Fig. 4: Cauchy dispersion relation fit to n2. n2 (λ) = 7.8605 × 10-13 λ-2 + 7.1308

Swanepoel’s method was applied to each film after exposure to laser radiation. In each case, only the transmission extremes that occurred at wavelengths greater than 828 nm were used in determining the final dispersion relation (although transmittance values at shorter wavelengths were used in the construction of the envelopes). Beyond 828 nm, which corresponds to a photon energy of 1.5 eV, As2Se3 can be considered transparent [19

19. A. E. Owen, “Semiconducting glasses part II: properties and interpretation,” Contemp. Phys. 11, 257–286 (1970). [CrossRef]

], satisfying the assumptions outlined in Section 2.

The change in the refractive index was defined as the refractive index measured after exposure minus the initial refractive index at a given wavelength. The initial refractive index is found by averaging together all of the refractive index values, at a given wavelength, measured from the before-exposure transmission spectra. The final results are shown in Fig. 5 for Δn at 1550 nm. The average unexposed index value was 2.72 and the change in refractive index tends to follow a Δn∝log(t) behavior as apparent in Fig. 5. Figure 6 shows the change in refractive index as a function of wavelength for several different exposure times. The magnitude of the change in the real part of the refractive index increases as the band-edge is approached as would be predicted by the Kramers-Kronig relationship.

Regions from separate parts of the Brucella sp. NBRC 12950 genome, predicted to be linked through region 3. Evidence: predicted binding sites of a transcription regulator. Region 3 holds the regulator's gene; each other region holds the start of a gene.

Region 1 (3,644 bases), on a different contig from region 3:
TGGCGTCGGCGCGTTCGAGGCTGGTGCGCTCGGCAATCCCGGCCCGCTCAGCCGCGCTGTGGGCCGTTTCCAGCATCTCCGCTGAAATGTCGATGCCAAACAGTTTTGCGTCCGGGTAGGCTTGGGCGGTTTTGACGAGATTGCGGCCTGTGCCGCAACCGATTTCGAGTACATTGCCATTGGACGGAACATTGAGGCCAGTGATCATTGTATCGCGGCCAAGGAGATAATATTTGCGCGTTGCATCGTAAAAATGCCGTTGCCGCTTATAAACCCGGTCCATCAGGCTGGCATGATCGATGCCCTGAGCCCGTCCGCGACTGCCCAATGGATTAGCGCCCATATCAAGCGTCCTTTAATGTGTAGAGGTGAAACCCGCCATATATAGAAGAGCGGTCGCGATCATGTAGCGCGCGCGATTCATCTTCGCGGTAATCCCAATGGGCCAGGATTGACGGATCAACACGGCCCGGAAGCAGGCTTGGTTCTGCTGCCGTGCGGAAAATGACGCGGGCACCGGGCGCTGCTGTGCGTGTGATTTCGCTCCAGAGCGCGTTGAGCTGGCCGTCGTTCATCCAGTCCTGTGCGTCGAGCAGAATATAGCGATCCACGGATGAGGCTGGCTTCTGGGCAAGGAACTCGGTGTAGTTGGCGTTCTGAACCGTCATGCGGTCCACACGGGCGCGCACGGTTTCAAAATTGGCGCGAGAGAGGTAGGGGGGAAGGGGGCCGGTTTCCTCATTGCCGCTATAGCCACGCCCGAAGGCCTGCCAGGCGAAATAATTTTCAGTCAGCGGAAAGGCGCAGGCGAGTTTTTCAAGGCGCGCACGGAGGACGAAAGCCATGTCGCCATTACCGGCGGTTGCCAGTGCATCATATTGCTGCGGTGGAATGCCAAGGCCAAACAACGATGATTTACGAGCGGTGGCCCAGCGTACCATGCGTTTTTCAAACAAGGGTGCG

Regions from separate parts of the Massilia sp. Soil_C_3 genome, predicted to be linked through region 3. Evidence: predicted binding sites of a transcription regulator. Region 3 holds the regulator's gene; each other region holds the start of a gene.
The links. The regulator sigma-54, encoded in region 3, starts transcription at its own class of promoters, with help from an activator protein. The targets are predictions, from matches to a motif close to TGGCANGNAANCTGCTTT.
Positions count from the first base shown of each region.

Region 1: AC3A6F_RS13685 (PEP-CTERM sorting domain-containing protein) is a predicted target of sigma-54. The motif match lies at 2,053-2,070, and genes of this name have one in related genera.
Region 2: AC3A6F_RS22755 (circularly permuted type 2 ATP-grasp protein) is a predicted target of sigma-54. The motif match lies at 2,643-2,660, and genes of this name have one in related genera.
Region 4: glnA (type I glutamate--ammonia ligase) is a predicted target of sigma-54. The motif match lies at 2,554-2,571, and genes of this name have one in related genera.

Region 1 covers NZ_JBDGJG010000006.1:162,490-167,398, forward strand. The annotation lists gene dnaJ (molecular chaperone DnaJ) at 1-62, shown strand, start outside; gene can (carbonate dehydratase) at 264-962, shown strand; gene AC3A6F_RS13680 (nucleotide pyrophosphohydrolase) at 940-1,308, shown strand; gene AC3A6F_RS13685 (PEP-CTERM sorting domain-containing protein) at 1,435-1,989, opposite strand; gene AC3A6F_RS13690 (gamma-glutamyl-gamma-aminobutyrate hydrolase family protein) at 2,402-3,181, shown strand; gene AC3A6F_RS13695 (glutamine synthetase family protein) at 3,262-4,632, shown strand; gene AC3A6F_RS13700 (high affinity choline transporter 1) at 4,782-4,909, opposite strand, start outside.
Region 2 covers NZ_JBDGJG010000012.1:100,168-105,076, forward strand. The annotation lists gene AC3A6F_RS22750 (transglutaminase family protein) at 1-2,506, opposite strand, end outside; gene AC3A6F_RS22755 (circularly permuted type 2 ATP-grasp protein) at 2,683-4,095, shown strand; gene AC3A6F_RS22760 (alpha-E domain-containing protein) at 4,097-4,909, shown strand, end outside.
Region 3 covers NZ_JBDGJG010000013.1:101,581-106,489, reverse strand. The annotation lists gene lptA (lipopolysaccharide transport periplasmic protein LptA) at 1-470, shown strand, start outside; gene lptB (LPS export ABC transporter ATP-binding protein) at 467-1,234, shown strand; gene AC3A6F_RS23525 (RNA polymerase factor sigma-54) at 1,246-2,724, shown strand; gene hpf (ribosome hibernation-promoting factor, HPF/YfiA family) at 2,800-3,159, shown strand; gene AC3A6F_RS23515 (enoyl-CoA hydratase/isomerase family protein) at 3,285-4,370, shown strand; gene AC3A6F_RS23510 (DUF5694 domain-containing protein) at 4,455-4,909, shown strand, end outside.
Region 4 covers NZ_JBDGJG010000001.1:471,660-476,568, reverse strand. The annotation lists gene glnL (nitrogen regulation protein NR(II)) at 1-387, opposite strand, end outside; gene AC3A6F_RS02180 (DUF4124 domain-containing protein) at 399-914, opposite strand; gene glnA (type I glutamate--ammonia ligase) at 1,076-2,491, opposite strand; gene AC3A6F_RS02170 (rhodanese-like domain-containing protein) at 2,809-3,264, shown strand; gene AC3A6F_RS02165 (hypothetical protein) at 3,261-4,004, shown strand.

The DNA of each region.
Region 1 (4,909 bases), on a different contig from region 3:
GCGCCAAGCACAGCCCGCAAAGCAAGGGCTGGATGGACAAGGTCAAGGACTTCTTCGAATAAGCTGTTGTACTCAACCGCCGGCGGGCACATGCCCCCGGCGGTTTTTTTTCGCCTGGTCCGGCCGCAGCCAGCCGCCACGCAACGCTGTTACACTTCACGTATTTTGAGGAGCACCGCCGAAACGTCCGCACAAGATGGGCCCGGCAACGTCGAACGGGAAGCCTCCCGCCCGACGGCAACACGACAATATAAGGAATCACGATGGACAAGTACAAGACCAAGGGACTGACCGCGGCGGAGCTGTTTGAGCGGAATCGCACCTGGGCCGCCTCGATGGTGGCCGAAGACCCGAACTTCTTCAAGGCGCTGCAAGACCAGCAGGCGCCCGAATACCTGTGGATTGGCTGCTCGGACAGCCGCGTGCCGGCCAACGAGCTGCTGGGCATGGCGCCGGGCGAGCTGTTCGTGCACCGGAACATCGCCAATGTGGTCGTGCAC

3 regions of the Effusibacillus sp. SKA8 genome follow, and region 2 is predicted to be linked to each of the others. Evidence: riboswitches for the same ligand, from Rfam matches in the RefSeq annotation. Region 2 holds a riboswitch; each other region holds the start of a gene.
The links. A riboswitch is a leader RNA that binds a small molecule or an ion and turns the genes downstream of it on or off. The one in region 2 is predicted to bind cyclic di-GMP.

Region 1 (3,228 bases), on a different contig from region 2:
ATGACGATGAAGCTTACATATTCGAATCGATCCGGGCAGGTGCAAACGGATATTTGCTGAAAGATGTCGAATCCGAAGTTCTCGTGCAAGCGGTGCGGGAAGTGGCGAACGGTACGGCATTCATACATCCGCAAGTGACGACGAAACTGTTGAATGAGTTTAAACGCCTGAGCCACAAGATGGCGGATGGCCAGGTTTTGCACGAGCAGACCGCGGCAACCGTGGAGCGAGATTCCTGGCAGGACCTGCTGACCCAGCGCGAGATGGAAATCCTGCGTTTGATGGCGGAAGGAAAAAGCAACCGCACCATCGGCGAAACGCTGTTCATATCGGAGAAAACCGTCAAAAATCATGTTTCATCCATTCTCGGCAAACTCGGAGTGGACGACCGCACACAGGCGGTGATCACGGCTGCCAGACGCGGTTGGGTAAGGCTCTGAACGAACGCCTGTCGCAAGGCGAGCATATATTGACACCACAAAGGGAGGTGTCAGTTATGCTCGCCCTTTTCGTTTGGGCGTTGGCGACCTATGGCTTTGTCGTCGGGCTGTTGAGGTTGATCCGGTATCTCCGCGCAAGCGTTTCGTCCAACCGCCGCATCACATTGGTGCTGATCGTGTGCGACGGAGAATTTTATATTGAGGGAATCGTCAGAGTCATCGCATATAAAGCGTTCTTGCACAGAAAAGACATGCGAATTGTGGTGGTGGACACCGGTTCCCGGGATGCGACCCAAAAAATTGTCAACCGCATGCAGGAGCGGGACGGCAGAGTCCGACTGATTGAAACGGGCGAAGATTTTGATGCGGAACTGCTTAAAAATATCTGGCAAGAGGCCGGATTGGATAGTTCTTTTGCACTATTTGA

Fig. 7 and Fig. 8 display similar results for the change in the absorption coefficient, which is calculated using Eq. 7. Fig. 7 shows the change in the absorption coefficient as a function of exposure time, at 560 nm, and is consistent with a recent study on the transient and metastable behavior of photodarkening (Δα) produced by an argon ion laser (2.41 eV) [20

20. A. Ganjoo and K. Shimakawa, “Transient and metastable photodarkening in amorphous chalcogenides,” J. Optoelectron. Adv. M. 3, 221–226 (2001).

]. Fig. 8 is a plot of the absorption coefficient versus photon energy for an exposed and unexposed As2Se3 film. According to the Tauc Law, the value of the x-intercept of Fig. 8 is the value of the energy-gap [14

14. J. B. Ramirez-Malo, E. Marquez, C. Corrales, P. Villares, and R. Jimenez-Garay, “Optical characterization of As2S3 and As2Se3 semiconducting glass films of non-uniform thickness from transmission measurements,” Mat. Sci. Eng. B-Solid 25, 53–59 (1994). [CrossRef]

]. The energy gap of the unexposed film was 1.76 eV, in agreement with [3

3. J. M. Harbold, F. O. Ilday, F. W. Wise, J. S. Sanghera, V. Q. Nguyen, L. B. Shaw, and I. D. Aggarwal, “Highly nonlinear As-S-Se glasses for all-optical switching,” Opt. Lett. 27, 119–121 (2002). [CrossRef]

].

Fig. 5: Change in the refractive index at 1550 nm as a function of exposure time.
Fig.6: Change in refractive index as a function of wavelength.